by Pam Harmon, Teacher at The Madeleine School, Portland, OR
I am one of those people that doesn’t like to stop and just be still or breathe, I go and go. Yes, because I’m busy but also because slowing down gives me time to think about my life and this can be quite painful. I know better, but sometimes it feels easier to avoid than to deal with what’s in my heart. I also feel that if I go too deep into looking at myself, it may take too long to come out of the pain.
I wanted more happiness and peace in my life. I realized that I needed to do something but I still didn’t know how to begin. I had been hearing and reading about mindfulness, kind of skirting the edges of it. I was ready to wade in a bit further and the Peace in Schools Mindfulness for Youth-Serving Professionals workshop looked like it might be a good opportunity to go a bit deeper.
The two-day workshop turned out to be very inspirational for me and the experience really helped me to take the first steps in my journey. I started incorporating mindfulness into my life the day I came home from the workshop. I decided that I wanted to meditate and having to do this as homework for the workshop was a great motivator. I began to search for some comfy pillows that would allow me to sit in a mindful pose. I downloaded a couple of mindfulness apps so I could listen to background sounds and try to tune out everyday noises. I thought in having a little ritual, it would be easier for me to commit to a routine. Then I began to think of the time of day that would be best. I thought that if I could do it at the same time each day then I could be more consistent.
Of course this was easier to think about than to actually carry out. I had figured that I could meditate during my daughter’s nap and that worked out for a couple of days. The first day my cat decided to try it with me and crawled onto my lap. I was able to keep bringing my attention back to my breathing even as she was crawling over my legs. I had figured this might be part of my routine with two cats and two dogs. My cat finally settled in and it felt so relaxing to have her be peaceful with me for just a few minutes. The third day my daughter would not settle down and I was too distracted since I watch her on a video monitor for health reasons.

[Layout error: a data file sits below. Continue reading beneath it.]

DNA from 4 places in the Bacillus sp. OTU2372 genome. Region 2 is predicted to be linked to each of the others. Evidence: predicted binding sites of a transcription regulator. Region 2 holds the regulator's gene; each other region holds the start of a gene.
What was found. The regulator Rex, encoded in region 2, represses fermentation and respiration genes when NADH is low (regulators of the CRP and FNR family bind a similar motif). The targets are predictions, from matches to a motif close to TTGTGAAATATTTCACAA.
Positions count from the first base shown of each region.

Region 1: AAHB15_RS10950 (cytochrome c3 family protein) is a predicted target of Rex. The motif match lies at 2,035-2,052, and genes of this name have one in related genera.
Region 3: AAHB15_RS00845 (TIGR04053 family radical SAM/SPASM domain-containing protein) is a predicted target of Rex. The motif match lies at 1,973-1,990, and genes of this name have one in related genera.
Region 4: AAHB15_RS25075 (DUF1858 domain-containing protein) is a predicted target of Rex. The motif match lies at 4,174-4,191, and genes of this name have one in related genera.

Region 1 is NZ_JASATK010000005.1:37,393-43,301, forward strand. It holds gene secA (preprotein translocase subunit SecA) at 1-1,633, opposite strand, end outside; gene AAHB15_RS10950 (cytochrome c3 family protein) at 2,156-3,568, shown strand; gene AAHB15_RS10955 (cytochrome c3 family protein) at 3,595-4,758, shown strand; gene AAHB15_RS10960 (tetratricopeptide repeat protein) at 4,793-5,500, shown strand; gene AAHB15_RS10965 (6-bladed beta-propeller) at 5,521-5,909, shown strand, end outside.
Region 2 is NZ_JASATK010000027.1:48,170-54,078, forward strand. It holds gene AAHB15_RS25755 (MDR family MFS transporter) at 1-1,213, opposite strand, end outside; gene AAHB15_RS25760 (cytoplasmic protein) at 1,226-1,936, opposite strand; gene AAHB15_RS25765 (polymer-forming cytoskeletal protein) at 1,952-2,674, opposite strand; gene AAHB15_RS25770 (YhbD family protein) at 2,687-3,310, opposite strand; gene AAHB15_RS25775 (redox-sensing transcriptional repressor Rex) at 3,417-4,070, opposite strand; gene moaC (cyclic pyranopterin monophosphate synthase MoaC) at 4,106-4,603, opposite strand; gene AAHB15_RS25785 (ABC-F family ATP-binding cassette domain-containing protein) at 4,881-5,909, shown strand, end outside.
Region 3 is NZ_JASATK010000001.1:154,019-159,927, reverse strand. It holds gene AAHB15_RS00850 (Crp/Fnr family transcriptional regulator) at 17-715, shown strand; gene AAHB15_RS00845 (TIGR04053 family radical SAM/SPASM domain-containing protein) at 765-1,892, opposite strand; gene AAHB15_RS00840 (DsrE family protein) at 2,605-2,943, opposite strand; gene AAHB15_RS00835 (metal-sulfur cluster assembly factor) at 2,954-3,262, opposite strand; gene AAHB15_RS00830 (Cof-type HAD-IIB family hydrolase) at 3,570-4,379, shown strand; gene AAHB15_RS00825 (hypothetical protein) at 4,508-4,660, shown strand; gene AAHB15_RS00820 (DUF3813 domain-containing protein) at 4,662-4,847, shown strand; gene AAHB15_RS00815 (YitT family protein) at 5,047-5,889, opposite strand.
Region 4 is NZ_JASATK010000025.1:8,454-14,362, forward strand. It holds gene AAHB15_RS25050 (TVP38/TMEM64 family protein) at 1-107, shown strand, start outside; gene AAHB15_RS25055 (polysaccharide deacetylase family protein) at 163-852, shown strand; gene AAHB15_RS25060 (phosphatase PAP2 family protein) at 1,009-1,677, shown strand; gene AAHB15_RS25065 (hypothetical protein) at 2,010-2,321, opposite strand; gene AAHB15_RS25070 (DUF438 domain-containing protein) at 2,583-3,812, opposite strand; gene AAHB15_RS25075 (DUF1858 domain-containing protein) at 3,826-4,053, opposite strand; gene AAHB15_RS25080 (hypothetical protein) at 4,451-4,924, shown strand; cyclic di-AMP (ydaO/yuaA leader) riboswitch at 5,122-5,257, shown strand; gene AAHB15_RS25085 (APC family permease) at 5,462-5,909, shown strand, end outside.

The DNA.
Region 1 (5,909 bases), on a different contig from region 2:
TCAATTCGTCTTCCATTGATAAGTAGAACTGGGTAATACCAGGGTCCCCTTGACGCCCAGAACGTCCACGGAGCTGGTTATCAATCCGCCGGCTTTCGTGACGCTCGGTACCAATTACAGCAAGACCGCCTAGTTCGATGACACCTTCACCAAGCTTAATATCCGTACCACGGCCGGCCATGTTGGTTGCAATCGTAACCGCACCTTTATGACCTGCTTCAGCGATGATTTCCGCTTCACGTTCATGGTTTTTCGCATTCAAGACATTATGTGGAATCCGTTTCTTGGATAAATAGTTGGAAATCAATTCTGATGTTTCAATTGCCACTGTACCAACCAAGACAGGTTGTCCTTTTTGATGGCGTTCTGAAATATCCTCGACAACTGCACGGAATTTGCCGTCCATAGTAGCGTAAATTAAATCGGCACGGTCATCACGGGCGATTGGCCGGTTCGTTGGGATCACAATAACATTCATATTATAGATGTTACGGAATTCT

Then our caregiver gave her notice and that sent me into panic mode. It has never been an easy process to find care for my daughter. She has disabilities and this poses an additional problem in finding someone to care for her. I had to give myself a couple days break from meditating. I was just way too distracted, even though that’s probably what I needed most. My mind was racing and I couldn’t think of anything else.
I did notice that even though I wasn’t meditating, I was using some of the other techniques we learned in the workshop for what to do when faced with emotions. I tried not to instantly react. I was purposefully trying to disconnect from emotions as they rose within me. It came much easier than I had anticipated. I noticed it, then named it and purposefully used the words “anger is here,” or “frustration is here,” or “abandonment is here.” These were all very familiar emotions, but it felt a little different to see them as separate from me.
I was so glad my co-teacher had also attended the workshop, so that I had someone to practice with. When visiting with her in her classroom, a frustrating work issue came up. I remembered to take a moment. I looked away and said, “irritation is here.” She got it and I felt so much more comfortable knowing that she knew what I was doing. I don’t think I would have done that with someone else.
Another incident with my ex-husband brought out a very emotional reaction in me. I was struggling to try to breathe through my tears. Then I was just trying to steady my breath. I probably would have reacted and lashed out with angry words if I hadn’t been so focused on my breathing. I also gave myself some physical space to calm my breathing before I spoke. I realize that I sometimes react in anger with my ex rather than show the hurt feeling and tears. Who wants their ex to see them cry? But I realized that by being more mindful and breathing and stepping away, the anger was less, but also the hurt was less. By using mindfulness I was able to respond rather than react. I also named some of the things he was doing with less emotional labels and that helped a great deal as well. My emotions didn’t bring me down so far. I didn’t feel crushed by them.
At this point, I feel like I have much more knowledge about mindfulness and some good tools in my kit. I would like to get into a consistent routine and am still working to make that happen. My main goal for bringing mindfulness into my life is to enjoy life more. Enjoy the little things, noticing more that is going on outside of myself and even noticing myself more. I don’t want to continue to, “live immersed in a world of constant doing,” as author and meditation teacher Jon Kabat-Zinn puts it. I want to feel less pressed for time, less rushed and less anxious. A good reminder that I will take from Jon Kabat-Zinn and will work to put into practice is, “Moments of mindfulness are moments of peace and stillness, even in the midst of activity.”
At this point, my mindfulness practice is happening. It has begun, even if it’s just moments at a time.